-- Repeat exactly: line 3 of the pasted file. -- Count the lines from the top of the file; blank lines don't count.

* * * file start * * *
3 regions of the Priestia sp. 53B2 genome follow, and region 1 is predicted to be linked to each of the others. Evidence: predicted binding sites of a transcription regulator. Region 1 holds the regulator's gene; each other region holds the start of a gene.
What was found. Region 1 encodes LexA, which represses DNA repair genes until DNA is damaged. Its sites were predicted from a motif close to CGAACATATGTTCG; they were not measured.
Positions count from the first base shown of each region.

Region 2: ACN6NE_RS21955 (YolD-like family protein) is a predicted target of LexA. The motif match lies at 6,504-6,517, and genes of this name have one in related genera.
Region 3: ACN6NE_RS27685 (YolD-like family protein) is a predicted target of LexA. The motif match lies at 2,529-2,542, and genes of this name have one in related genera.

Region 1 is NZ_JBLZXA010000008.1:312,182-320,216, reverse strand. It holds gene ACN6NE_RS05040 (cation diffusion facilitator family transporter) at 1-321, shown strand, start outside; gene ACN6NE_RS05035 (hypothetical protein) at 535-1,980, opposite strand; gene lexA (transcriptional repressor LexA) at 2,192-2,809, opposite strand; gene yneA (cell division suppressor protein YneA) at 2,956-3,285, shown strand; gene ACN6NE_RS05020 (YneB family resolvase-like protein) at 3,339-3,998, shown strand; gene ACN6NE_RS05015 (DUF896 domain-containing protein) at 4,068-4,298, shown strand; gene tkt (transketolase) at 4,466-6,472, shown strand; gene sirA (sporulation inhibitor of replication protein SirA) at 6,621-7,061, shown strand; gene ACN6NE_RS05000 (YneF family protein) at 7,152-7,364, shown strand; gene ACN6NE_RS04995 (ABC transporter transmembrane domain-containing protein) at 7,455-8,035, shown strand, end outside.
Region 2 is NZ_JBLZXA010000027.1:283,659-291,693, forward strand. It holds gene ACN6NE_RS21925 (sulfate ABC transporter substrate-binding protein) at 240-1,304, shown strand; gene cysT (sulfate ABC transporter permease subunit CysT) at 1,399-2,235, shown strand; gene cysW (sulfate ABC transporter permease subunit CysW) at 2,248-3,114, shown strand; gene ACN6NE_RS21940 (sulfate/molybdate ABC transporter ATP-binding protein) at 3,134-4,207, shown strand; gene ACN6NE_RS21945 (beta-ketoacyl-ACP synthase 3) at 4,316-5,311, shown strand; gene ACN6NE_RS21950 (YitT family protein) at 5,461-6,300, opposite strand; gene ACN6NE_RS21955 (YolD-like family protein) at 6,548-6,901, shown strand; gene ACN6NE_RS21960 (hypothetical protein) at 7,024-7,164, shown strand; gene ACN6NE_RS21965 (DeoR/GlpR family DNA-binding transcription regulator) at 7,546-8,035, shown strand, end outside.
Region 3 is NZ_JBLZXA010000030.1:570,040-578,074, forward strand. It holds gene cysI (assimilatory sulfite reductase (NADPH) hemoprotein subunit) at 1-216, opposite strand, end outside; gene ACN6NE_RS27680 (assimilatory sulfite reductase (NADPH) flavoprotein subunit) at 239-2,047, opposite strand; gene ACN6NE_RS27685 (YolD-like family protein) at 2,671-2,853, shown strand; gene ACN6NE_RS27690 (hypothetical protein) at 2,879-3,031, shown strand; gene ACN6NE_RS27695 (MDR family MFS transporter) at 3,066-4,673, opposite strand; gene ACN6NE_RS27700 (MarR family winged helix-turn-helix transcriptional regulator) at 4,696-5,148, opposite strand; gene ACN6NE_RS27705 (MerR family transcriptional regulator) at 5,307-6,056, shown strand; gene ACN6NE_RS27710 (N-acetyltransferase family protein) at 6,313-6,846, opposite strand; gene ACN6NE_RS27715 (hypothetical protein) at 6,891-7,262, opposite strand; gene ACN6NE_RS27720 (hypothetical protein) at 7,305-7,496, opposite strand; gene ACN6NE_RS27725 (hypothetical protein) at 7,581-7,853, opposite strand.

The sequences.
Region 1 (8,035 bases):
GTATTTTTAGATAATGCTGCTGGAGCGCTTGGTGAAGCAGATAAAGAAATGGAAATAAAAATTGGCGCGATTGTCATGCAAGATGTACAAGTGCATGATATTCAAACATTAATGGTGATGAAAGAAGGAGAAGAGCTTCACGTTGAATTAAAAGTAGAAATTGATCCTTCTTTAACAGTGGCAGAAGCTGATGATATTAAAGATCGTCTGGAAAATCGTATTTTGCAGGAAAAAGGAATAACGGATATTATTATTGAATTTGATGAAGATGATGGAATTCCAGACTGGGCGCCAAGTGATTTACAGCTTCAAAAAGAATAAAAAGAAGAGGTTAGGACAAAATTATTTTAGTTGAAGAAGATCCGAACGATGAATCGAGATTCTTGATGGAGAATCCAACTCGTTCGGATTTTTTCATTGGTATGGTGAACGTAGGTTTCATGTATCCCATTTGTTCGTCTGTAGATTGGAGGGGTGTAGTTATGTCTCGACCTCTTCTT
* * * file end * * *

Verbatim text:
Positions count from the first base shown of each region.